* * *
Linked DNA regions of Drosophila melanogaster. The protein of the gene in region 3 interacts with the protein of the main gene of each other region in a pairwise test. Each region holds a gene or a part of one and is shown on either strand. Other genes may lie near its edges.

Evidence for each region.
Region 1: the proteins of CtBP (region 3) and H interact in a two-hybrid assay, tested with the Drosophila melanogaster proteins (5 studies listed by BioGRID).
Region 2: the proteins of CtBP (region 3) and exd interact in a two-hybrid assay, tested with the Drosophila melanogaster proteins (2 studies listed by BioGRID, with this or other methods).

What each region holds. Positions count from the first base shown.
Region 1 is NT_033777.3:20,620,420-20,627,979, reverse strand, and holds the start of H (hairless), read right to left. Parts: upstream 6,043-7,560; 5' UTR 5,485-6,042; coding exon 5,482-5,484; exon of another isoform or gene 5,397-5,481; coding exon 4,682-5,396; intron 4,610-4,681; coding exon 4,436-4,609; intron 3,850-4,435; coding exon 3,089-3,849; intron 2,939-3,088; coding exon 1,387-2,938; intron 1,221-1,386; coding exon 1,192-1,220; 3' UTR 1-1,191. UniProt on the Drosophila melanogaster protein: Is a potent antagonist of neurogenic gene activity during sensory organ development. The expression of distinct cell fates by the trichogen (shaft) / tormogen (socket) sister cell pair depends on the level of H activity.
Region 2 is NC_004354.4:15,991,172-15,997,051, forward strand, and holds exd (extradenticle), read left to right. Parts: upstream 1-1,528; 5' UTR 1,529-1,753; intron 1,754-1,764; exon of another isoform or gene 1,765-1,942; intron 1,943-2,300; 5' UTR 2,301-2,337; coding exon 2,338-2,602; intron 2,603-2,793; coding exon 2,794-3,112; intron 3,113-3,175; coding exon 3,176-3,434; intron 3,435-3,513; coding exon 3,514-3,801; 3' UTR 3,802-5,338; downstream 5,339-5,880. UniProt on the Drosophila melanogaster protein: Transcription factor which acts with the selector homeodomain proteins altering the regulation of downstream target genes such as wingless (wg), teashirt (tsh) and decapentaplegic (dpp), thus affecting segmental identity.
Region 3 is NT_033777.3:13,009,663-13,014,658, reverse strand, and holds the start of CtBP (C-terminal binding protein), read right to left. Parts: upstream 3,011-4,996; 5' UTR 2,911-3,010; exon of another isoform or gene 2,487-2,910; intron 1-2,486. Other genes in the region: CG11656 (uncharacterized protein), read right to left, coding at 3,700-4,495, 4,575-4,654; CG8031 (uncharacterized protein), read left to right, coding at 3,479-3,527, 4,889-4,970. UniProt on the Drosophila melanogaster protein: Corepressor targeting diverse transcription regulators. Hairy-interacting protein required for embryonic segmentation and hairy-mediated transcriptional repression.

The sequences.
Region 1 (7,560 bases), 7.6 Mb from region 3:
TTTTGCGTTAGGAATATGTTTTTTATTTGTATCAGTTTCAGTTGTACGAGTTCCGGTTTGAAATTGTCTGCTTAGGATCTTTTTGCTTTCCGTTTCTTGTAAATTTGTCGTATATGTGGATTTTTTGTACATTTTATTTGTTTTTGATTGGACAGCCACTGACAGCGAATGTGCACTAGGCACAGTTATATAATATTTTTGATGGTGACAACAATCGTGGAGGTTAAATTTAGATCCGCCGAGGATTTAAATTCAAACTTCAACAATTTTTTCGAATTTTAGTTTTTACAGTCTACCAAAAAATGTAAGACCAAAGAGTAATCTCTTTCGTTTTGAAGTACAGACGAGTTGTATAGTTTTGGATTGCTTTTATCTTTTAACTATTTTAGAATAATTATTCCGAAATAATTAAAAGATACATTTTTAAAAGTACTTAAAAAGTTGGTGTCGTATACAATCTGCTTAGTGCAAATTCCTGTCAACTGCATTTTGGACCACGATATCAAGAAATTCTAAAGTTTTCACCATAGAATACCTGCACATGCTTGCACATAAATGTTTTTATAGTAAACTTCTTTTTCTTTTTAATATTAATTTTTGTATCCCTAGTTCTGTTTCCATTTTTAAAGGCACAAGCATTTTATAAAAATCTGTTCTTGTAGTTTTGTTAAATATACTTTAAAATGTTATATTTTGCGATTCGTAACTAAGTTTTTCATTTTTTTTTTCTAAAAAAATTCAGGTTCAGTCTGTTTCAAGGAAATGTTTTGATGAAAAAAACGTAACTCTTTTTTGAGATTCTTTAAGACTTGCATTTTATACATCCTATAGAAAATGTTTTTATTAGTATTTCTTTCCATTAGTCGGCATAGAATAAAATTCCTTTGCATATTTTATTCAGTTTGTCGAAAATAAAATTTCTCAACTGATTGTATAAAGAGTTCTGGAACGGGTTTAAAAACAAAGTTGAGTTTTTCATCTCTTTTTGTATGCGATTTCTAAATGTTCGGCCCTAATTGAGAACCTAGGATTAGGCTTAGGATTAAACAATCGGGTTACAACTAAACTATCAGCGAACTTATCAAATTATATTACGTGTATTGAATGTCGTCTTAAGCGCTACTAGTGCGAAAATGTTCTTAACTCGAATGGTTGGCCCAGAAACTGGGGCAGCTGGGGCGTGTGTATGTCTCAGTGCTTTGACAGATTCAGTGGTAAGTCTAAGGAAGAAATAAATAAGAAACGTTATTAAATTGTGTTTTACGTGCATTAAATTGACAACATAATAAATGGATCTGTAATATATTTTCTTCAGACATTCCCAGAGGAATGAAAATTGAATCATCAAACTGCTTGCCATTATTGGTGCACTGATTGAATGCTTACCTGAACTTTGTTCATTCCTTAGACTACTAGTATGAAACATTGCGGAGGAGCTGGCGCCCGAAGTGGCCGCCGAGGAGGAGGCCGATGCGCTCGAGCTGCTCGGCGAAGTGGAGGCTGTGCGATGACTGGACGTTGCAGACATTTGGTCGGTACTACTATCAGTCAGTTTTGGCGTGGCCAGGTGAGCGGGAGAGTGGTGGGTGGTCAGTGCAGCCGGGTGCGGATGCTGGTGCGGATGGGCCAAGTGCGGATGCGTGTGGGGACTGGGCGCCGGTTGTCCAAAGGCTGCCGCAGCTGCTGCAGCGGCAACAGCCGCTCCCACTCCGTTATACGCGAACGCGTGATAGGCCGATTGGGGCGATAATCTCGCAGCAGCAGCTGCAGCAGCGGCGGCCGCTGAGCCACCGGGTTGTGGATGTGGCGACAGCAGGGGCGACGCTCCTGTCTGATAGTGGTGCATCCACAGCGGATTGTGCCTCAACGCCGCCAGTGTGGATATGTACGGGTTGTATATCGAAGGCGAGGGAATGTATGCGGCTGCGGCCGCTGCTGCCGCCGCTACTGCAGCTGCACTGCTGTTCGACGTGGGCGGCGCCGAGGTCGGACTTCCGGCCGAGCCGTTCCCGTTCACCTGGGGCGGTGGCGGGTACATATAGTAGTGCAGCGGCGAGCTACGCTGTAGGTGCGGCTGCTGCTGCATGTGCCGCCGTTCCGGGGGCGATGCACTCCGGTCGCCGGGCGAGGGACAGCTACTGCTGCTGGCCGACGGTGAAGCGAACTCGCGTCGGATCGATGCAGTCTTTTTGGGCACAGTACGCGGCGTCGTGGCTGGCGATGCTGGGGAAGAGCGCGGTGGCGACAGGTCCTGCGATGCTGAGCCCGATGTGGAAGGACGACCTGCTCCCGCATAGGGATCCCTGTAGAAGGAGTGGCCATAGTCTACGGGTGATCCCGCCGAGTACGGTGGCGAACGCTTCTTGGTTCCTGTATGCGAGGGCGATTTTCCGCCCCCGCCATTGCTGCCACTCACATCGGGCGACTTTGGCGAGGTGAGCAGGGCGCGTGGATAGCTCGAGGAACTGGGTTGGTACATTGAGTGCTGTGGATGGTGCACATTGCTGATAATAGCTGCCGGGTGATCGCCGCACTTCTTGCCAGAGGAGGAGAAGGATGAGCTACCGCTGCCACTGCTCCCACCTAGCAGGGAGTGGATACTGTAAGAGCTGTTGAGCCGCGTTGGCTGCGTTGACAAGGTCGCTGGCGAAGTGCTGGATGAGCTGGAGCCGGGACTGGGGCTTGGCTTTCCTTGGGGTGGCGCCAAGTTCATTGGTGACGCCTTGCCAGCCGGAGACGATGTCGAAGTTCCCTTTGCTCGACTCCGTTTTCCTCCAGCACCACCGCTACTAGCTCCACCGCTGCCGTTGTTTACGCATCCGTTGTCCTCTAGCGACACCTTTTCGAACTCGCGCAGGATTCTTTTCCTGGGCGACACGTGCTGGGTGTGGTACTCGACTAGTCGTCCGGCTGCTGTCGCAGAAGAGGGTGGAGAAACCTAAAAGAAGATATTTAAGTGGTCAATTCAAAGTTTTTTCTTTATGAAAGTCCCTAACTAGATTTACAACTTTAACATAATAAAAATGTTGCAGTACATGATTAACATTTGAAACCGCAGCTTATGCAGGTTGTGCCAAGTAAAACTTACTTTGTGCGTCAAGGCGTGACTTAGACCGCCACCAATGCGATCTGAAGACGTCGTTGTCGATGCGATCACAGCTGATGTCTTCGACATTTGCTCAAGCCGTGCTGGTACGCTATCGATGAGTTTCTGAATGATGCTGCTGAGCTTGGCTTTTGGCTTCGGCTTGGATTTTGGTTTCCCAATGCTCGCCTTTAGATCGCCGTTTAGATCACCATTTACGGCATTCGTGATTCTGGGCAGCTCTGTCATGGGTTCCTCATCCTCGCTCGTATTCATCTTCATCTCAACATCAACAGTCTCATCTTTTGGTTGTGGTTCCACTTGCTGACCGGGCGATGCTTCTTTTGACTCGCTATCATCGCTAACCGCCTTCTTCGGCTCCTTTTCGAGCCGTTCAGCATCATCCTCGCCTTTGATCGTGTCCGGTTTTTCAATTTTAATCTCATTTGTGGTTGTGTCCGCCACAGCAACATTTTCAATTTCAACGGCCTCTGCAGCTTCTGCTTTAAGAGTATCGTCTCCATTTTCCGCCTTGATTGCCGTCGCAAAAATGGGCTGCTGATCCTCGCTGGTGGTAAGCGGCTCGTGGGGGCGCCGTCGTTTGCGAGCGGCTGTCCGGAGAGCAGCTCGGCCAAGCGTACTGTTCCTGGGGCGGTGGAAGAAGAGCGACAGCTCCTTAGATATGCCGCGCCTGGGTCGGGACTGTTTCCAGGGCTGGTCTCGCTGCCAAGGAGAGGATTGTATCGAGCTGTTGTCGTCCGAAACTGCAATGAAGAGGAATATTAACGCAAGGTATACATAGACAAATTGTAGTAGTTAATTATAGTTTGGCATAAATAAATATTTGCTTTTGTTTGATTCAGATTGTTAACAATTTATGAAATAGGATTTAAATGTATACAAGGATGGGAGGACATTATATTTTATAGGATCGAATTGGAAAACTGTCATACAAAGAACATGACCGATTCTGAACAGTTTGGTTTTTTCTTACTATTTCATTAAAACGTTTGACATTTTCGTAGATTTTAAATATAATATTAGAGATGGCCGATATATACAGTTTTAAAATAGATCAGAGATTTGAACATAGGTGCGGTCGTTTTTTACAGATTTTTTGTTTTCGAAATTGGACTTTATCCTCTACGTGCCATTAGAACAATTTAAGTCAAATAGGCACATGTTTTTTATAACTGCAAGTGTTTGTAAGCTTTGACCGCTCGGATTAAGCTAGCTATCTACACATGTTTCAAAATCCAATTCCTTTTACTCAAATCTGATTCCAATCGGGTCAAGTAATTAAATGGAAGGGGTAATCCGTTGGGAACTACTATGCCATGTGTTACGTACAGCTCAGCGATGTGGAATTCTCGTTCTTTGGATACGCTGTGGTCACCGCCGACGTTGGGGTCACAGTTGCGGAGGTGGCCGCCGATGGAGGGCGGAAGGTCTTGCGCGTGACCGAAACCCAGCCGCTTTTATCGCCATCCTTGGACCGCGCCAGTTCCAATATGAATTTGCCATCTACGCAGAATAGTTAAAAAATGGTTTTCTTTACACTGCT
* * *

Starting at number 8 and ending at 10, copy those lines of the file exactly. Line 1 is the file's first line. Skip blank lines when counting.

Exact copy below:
Region 3 is NT_033777.3:13,009,663-13,014,658, reverse strand, and holds the start of CtBP (C-terminal binding protein), read right to left. Parts: upstream 3,011-4,996; 5' UTR 2,911-3,010; exon of another isoform or gene 2,487-2,910; intron 1-2,486. Other genes in the region: CG11656 (uncharacterized protein), read right to left, coding at 3,700-4,495, 4,575-4,654; CG8031 (uncharacterized protein), read left to right, coding at 3,479-3,527, 4,889-4,970. UniProt on the Drosophila melanogaster protein: Corepressor targeting diverse transcription regulators. Hairy-interacting protein required for embryonic segmentation and hairy-mediated transcriptional repression.

The sequences.
Region 1 (7,560 bases), 7.6 Mb from region 3: